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On campus, we’re constantly encouraged to learn how to cope with stress. Columbia Health suggests that we exercise, eat well, and ask for help when we need it. Resident advisers make bulletin boards that encourage us to get off campus, go shopping, and make plans with friends. The language varies, but it’s clear that the Columbia community recognizes that taking care of ourselves is vital to our well-being and that doing so is easier with reminders.

Off campus, the concept of self-care is often debated; author Fariha Róisín characterizes it with the questions, “Is it indulgent? Is it too capitalist? Or is it, in actuality, necessary for our survival?” Róisín’s thoughts on self-care are deeply personal and conclude with even more questions. “How do you move past the bolt of a trigger, from the examination of trauma? It’s so important to say—this hurts me, or this is what happened to me, but how do you heal from such things?” I am similarly interested in a theory of self-care that centers healing as the next step in a progression from coping. The last act of self-care that I performed in 2017 was skipping one of the final classes of Music Humanities.

I chose to skip the Music Hum class on jazz, the one I had looked forward to the most all semester. As a treat for the class, our instructor invited a jazz band to perform and speak. Our instructor was enthusiastic and well-intentioned. She encouraged us to come prepared with questions about spontaneous music creation; she said she personally admired the skill of some musicians to improvise, but held lifelong apprehensions about her ability to perform it. She said it should be one of the easiest classes of the semester not to skip, but I did anyway.

I had never skipped Music Hum before, largely due to the fear that I wouldn’t be able to decipher the material on my own. Even when I had the flu I came to class with a bag of cough drops and left an empty seat between myself and the person nearest to me. But on jazz day, 10 minutes before I typically left for class, I was struck by a terrible thought: What would a Columbia jazz group look like? Would it be all-white? What would seeing a white jazz group in a majority white class with a white instructor feel like?

The thought was so terrible that it immediately made me feel guilty. Guilty for assuming the group would be all-white. Guilty for worrying that seeing an all-white jazz group would make me uncomfortable. Guilty for worrying about the conversation about race that the class would have to have. Guilty for worrying that the conversation would hurt. Guilty for being willing to skip class over something so seemingly inconsequential.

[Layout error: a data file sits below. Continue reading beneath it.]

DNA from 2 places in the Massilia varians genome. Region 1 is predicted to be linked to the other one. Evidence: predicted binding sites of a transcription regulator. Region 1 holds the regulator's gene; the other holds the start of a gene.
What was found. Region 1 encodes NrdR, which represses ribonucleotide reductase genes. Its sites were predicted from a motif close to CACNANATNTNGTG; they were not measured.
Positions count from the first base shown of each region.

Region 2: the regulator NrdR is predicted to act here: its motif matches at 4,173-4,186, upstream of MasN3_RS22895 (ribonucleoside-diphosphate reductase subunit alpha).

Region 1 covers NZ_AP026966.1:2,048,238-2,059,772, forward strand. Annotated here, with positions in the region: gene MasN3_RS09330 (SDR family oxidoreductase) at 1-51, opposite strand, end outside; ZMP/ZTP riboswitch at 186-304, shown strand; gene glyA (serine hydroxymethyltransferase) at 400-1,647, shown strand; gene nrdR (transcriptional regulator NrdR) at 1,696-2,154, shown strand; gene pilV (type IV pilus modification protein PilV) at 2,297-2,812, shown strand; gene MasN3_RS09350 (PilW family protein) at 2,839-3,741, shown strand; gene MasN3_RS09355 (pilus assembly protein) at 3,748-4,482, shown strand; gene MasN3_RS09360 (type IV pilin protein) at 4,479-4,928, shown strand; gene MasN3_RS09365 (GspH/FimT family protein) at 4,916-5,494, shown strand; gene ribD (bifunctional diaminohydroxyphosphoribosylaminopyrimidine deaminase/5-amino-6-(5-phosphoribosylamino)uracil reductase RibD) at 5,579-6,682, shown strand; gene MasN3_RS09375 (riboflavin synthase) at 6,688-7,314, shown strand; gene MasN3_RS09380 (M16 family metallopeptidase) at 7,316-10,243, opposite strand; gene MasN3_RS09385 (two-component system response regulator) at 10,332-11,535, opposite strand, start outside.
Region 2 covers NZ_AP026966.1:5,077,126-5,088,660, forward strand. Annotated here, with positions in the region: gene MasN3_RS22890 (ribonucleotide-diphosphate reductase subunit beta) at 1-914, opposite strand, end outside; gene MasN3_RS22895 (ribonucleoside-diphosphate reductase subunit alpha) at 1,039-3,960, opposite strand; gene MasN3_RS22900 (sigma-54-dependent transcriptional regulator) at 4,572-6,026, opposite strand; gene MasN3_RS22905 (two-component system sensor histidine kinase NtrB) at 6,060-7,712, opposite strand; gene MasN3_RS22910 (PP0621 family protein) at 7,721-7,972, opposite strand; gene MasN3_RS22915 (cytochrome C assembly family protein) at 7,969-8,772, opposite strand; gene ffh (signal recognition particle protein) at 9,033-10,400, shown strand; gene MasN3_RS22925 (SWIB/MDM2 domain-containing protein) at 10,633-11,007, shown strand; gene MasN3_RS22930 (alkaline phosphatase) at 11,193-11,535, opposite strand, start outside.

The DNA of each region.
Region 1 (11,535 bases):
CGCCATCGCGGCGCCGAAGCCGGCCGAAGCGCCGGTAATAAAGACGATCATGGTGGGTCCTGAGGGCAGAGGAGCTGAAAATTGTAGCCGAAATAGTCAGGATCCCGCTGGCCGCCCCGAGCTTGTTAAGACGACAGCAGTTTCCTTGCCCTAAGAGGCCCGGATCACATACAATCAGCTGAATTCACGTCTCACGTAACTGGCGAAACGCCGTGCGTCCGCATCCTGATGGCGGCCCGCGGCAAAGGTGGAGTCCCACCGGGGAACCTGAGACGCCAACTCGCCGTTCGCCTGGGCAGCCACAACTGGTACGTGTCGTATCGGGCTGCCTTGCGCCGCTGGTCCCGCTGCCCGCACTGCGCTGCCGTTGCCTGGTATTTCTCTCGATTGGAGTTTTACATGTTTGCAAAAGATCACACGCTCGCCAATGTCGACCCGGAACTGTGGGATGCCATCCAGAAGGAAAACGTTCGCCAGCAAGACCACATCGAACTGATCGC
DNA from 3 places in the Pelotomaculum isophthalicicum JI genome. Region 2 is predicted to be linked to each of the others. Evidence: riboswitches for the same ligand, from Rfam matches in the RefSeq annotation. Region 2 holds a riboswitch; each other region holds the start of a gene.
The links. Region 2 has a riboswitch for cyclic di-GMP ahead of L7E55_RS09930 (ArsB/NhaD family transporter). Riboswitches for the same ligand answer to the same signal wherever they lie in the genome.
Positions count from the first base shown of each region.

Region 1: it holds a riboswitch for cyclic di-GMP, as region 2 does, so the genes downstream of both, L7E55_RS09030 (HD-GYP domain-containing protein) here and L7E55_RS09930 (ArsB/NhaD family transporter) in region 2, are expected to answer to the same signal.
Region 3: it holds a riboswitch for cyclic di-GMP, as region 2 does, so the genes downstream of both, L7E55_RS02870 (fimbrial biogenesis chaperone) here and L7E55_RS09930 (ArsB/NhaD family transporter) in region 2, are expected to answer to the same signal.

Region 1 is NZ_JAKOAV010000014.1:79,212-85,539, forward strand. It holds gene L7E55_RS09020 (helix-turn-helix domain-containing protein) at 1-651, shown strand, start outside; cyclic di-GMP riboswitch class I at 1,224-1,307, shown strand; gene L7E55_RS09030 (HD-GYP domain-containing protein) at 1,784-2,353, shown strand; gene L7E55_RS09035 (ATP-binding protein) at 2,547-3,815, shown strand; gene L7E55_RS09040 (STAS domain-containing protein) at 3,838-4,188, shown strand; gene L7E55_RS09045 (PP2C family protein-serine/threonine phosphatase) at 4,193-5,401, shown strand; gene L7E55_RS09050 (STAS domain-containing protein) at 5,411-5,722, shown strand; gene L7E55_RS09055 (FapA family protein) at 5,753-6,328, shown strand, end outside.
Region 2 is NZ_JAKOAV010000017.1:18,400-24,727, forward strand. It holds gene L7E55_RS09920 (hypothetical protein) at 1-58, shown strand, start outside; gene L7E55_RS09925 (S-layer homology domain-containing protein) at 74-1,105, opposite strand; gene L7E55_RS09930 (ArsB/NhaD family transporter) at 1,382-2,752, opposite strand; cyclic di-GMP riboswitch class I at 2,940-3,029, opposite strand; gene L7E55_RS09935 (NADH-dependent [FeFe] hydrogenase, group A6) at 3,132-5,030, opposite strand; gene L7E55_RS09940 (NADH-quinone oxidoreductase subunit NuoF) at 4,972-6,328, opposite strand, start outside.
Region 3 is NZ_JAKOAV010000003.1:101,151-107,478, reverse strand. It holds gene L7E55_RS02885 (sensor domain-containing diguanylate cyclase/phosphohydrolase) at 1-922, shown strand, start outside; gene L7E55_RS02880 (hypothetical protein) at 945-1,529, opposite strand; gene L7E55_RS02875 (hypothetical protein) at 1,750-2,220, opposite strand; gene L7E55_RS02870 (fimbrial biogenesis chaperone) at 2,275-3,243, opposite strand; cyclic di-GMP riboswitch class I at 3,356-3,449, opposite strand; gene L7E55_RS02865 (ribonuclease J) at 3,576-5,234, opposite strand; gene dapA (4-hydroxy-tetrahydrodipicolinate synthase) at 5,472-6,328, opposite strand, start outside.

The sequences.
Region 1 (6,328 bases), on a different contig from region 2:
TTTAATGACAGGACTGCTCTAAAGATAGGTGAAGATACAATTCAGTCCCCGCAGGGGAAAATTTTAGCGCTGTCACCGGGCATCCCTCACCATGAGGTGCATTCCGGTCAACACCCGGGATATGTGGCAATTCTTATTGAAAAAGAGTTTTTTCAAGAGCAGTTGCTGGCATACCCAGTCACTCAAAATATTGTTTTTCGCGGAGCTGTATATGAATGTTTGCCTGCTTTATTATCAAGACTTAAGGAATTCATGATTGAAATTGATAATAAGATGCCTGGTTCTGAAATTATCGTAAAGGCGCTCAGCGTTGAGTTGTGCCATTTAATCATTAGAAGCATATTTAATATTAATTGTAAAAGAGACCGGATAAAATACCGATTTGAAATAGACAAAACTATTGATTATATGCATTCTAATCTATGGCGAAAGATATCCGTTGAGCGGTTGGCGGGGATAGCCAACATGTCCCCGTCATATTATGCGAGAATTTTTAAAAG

And also incredibly guilty that I was willing to betray the premise of the classroom to serve myself. There are a lot of theories about social contracts that I find shoddy, but I wholeheartedly believe in the one that dictates that the success of the classroom is based on active participation from students and their ability to be vulnerable in front of their peers. However, I doubted the strength of this social contract that day, and I know that skipping was unfair to my classmates, my instructor, and the performers—who I heard were engaging and talented.

However, I am confident that I made the right decision—a confidence that is born from the recognition that there are so few opportunities in which I can make decisions about whether or not to participate in dialogues about race. These decisions are so often made for me by a friend’s friend saying that he was a secret Trump voter, or by a classmate insisting that we owe creators of racist art in the Western canon our respect, or by those who claim that class has replaced race as the most relevant social tool for discussing inequality.

That day, the decision to have a conversation about race was made by my instructor and I was given the privilege of foresight, reading materials, a welcoming space, and ultimately the ability to choose not to participate. These are privileges I am incredibly grateful for, because on that day, it was a conversation that I felt was capable of hurting me more than helping me. Instead of risking the pain, I skipped class and didn’t send an email feigning illness.

Maybe the actual act of self-care wasn’t the decision-making itself, but the process of forgiving myself for making the decision. Self-care has to mean something more than choosing to prioritize my mental health when everyday choices are fraught with painful legacies. For me, it’s about being compassionate toward myself and trusting my ability to know what is best for me.

My advice is to reflect on your choices. Reflect on the ones that haunt you and the ones that you were able to make because of privileges you never expected to have. And even if you struggled to make them, or still struggle to forgive yourself for them, be compassionate toward yourself. Consider your fragility a necessary step in the healing process and try to embrace its awkwardness as evidence of growth.

Tausi Wadutumi is a senior in Columbia College studying human rights. If you’re looking for advice, email tmw2127@columbia.edu. Unreliable Advice runs alternate Wednesdays.

To respond to this column, or to submit an op-ed, contact opinion@columbiaspectator.com.

Self care race discussion stress Music Hum
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